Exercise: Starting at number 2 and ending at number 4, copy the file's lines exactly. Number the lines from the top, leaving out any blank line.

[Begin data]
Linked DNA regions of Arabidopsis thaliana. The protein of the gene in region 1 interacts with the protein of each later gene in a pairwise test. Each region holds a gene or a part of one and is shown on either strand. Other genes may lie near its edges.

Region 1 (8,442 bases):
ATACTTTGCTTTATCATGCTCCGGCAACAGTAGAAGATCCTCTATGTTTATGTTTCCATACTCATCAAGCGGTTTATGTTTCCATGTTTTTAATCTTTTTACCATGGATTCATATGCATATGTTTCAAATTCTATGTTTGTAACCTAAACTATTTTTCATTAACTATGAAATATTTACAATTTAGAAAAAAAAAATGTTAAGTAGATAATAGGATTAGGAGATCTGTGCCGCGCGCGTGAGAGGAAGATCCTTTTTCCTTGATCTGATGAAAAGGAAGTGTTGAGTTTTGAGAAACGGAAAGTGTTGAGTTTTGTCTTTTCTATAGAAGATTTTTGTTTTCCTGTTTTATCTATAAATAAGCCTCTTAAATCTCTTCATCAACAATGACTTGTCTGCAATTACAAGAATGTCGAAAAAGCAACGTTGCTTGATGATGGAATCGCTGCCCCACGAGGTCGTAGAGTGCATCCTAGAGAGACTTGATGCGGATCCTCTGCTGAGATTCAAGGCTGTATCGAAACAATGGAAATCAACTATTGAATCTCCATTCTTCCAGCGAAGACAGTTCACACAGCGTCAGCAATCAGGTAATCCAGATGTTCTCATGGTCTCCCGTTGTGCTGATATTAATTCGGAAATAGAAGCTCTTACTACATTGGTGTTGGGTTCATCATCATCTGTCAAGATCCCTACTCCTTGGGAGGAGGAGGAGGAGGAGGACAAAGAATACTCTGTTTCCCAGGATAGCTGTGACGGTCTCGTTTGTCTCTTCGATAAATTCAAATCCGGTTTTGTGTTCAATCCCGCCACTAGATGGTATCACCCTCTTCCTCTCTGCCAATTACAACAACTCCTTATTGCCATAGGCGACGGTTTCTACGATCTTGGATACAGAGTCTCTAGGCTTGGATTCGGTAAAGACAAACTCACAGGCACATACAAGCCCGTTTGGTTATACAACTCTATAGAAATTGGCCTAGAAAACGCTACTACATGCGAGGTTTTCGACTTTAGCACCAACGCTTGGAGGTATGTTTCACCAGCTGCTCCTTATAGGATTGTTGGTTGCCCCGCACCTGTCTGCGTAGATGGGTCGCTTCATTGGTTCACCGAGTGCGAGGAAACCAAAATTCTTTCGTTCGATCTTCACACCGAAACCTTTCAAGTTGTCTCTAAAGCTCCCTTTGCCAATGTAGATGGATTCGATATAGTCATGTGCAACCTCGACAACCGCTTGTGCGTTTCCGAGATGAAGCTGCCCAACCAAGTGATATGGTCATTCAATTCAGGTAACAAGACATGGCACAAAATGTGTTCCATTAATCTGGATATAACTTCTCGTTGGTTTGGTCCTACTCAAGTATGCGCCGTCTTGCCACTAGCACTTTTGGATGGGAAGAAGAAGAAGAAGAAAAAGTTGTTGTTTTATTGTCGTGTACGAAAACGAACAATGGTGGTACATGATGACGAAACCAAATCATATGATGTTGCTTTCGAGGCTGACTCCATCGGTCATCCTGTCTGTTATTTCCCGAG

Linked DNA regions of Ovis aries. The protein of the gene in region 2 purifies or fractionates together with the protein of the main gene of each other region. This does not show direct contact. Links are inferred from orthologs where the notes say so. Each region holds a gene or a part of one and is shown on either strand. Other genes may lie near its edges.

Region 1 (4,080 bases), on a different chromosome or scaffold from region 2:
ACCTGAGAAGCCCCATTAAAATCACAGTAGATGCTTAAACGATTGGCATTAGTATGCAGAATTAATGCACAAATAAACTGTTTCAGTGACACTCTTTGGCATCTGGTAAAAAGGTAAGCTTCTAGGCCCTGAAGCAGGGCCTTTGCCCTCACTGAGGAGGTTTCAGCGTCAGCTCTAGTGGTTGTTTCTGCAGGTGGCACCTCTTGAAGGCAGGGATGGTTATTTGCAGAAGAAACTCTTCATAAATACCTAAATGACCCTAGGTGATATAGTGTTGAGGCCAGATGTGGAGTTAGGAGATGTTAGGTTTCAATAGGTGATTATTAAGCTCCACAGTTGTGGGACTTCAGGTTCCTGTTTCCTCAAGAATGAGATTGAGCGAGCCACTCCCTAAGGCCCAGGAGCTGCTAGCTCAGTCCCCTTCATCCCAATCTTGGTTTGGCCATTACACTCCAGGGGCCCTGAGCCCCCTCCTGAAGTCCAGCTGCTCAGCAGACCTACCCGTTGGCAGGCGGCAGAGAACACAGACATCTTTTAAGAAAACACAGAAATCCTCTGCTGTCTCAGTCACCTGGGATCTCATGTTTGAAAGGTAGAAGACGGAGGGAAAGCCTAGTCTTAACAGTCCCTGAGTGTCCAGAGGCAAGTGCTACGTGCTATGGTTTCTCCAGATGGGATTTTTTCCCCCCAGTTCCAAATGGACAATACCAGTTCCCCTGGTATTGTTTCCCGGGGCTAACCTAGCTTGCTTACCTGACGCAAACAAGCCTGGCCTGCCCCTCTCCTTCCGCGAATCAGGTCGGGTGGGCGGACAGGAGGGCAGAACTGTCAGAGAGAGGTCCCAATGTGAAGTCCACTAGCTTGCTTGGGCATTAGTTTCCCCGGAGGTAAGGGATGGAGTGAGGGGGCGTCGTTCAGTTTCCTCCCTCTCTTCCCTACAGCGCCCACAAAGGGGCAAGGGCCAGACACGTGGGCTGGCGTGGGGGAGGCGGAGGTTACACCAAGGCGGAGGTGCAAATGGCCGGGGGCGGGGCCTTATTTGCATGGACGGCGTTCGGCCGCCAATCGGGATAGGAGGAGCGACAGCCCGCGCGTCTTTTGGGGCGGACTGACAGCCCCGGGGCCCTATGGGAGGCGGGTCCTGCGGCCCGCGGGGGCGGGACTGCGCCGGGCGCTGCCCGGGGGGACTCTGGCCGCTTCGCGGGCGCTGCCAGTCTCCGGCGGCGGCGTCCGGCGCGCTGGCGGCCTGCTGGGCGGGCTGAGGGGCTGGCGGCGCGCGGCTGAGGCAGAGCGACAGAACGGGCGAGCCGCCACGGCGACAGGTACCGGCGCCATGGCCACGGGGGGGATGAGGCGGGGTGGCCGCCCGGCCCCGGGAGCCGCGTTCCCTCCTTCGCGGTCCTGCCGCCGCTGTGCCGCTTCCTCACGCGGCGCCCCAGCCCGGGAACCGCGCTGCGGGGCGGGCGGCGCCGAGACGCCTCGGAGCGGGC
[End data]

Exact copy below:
Region 1 (8,442 bases):
ATACTTTGCTTTATCATGCTCCGGCAACAGTAGAAGATCCTCTATGTTTATGTTTCCATACTCATCAAGCGGTTTATGTTTCCATGTTTTTAATCTTTTTACCATGGATTCATATGCATATGTTTCAAATTCTATGTTTGTAACCTAAACTATTTTTCATTAACTATGAAATATTTACAATTTAGAAAAAAAAAATGTTAAGTAGATAATAGGATTAGGAGATCTGTGCCGCGCGCGTGAGAGGAAGATCCTTTTTCCTTGATCTGATGAAAAGGAAGTGTTGAGTTTTGAGAAACGGAAAGTGTTGAGTTTTGTCTTTTCTATAGAAGATTTTTGTTTTCCTGTTTTATCTATAAATAAGCCTCTTAAATCTCTTCATCAACAATGACTTGTCTGCAATTACAAGAATGTCGAAAAAGCAACGTTGCTTGATGATGGAATCGCTGCCCCACGAGGTCGTAGAGTGCATCCTAGAGAGACTTGATGCGGATCCTCTGCTGAGATTCAAGGCTGTATCGAAACAATGGAAATCAACTATTGAATCTCCATTCTTCCAGCGAAGACAGTTCACACAGCGTCAGCAATCAGGTAATCCAGATGTTCTCATGGTCTCCCGTTGTGCTGATATTAATTCGGAAATAGAAGCTCTTACTACATTGGTGTTGGGTTCATCATCATCTGTCAAGATCCCTACTCCTTGGGAGGAGGAGGAGGAGGAGGACAAAGAATACTCTGTTTCCCAGGATAGCTGTGACGGTCTCGTTTGTCTCTTCGATAAATTCAAATCCGGTTTTGTGTTCAATCCCGCCACTAGATGGTATCACCCTCTTCCTCTCTGCCAATTACAACAACTCCTTATTGCCATAGGCGACGGTTTCTACGATCTTGGATACAGAGTCTCTAGGCTTGGATTCGGTAAAGACAAACTCACAGGCACATACAAGCCCGTTTGGTTATACAACTCTATAGAAATTGGCCTAGAAAACGCTACTACATGCGAGGTTTTCGACTTTAGCACCAACGCTTGGAGGTATGTTTCACCAGCTGCTCCTTATAGGATTGTTGGTTGCCCCGCACCTGTCTGCGTAGATGGGTCGCTTCATTGGTTCACCGAGTGCGAGGAAACCAAAATTCTTTCGTTCGATCTTCACACCGAAACCTTTCAAGTTGTCTCTAAAGCTCCCTTTGCCAATGTAGATGGATTCGATATAGTCATGTGCAACCTCGACAACCGCTTGTGCGTTTCCGAGATGAAGCTGCCCAACCAAGTGATATGGTCATTCAATTCAGGTAACAAGACATGGCACAAAATGTGTTCCATTAATCTGGATATAACTTCTCGTTGGTTTGGTCCTACTCAAGTATGCGCCGTCTTGCCACTAGCACTTTTGGATGGGAAGAAGAAGAAGAAGAAAAAGTTGTTGTTTTATTGTCGTGTACGAAAACGAACAATGGTGGTACATGATGACGAAACCAAATCATATGATGTTGCTTTCGAGGCTGACTCCATCGGTCATCCTGTCTGTTATTTCCCGAG

Linked DNA regions of Ovis aries. The protein of the gene in region 2 purifies or fractionates together with the protein of the main gene of each other region. This does not show direct contact. Links are inferred from orthologs where the notes say so. Each region holds a gene or a part of one and is shown on either strand. Other genes may lie near its edges.